BY CINDY WILLIAMS
More rules may not be all your credit union has to contend with when it comes to 2016’s overdraft practices. The potential for lawsuits is very real as well, and no CU is safe. Find out how your credit union can avoid overdraft-related legal action in the months ahead.
Having studied overdraft practices for some time, the CFPB appears ready to act in 2016. While many in the movement are rightly concerned about the prospect of more rules, the burden may be even more encompassing. That’s because litigators have been known to charge ahead with or without regulator guidance.
Overdraft-based lawsuits aplenty demonstrate how regulator curiosity is often enough to propel litigation. It didn’t take long following the CFPB’s public disclosure of its interest in overdrafts for parties to begin filing suits. The lawsuits started with big bank defendants but have since spread to credit unions – evidence that no financial institution is safe from legal action.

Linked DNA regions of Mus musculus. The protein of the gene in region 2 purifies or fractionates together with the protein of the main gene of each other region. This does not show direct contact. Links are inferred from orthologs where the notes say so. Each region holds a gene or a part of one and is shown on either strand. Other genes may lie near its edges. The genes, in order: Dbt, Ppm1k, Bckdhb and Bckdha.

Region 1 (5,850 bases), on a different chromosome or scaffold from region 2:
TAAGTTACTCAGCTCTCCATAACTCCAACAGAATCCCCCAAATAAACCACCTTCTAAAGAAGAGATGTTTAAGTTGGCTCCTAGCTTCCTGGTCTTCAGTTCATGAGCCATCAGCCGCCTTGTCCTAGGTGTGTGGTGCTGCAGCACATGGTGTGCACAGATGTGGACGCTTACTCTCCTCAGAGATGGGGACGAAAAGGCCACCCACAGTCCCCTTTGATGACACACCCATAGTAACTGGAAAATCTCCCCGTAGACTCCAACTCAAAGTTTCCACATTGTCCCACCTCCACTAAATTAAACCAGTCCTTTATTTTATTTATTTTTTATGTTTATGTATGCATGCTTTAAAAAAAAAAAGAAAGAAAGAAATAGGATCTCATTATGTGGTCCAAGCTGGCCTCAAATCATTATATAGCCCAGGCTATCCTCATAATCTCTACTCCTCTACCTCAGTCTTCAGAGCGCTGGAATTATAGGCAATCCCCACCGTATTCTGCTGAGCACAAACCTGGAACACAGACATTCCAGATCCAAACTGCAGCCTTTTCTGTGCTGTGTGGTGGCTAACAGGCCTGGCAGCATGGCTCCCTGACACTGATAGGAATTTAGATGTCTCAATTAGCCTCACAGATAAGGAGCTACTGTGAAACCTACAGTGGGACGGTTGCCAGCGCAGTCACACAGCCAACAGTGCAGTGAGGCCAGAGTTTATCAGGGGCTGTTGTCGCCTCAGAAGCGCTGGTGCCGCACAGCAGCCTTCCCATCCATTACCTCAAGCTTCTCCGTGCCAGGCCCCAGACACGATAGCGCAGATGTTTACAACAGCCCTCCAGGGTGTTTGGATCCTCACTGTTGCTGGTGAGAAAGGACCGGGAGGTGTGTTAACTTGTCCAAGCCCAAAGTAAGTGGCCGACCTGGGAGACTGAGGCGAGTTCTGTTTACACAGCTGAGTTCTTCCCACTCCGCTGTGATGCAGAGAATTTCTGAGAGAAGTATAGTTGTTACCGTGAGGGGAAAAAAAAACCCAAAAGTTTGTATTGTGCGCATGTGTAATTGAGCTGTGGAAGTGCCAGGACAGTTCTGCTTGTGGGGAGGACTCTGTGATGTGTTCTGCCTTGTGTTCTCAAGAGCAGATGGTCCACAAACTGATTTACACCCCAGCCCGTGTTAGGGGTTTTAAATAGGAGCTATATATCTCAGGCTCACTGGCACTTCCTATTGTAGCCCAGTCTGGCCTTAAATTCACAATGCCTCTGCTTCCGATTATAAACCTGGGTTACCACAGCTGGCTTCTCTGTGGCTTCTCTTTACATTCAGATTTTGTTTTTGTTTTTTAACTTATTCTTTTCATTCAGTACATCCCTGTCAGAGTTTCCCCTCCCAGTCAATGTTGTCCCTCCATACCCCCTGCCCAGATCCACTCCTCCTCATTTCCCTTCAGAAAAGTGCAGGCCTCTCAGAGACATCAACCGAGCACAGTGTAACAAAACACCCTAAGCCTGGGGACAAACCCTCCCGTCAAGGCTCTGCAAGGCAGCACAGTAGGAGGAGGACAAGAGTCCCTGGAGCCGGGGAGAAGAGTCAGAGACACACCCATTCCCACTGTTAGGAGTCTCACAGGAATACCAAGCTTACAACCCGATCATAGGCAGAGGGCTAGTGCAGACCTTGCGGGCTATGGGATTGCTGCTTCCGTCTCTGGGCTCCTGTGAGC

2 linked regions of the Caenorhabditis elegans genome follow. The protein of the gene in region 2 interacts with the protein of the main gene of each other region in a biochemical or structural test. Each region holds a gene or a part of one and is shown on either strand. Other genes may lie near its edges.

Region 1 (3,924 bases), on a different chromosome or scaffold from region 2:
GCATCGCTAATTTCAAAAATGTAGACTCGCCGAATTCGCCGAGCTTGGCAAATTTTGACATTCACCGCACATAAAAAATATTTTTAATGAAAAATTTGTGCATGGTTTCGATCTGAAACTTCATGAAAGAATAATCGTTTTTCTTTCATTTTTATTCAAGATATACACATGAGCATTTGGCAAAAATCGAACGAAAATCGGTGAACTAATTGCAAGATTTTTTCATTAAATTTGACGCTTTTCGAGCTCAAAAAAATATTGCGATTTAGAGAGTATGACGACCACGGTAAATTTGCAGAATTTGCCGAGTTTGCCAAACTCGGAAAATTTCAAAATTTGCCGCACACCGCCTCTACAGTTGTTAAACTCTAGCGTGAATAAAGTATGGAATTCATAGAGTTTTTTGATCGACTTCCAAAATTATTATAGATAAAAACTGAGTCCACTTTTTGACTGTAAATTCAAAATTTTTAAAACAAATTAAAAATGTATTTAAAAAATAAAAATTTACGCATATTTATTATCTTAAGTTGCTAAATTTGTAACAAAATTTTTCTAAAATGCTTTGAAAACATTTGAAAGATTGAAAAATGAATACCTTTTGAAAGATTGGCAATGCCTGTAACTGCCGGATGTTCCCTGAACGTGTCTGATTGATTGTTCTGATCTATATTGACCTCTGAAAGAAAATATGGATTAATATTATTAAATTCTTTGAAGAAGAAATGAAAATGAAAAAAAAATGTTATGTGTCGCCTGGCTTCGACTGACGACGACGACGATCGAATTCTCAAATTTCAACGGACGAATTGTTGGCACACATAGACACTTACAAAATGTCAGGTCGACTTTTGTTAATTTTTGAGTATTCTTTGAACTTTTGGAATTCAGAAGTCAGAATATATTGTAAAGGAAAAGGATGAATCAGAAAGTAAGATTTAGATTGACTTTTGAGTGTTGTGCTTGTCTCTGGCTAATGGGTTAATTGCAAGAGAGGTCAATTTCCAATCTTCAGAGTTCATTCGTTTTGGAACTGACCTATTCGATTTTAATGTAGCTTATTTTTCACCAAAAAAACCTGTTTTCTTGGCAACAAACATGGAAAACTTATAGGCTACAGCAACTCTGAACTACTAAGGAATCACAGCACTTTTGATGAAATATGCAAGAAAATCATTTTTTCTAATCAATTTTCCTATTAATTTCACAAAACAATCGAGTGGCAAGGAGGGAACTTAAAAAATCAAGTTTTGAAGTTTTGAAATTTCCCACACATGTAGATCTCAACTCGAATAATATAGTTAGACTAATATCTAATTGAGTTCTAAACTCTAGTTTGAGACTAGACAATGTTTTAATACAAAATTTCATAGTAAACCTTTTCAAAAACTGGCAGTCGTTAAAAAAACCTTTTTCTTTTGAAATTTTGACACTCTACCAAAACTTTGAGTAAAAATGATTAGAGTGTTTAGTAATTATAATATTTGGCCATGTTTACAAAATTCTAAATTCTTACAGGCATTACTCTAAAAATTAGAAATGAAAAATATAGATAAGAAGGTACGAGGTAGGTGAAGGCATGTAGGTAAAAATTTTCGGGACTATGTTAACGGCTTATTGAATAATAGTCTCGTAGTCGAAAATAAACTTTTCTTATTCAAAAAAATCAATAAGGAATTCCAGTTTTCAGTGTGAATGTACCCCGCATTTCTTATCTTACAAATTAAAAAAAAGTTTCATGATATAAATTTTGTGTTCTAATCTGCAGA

In some cases, the questionable overdraft practices alleged in these suits appear to be intentional. Others, however, can be traced back to inadvertent back-office software settings.
Today, overdraft fees are both legal and acceptable to many consumers. However, regulators suspect the unsavory practices of some require their attention.So what kinds of practices are regulators investigating (and litigators exploiting)? And most importantly, how can your credit union stay out of the cross hairs of each one?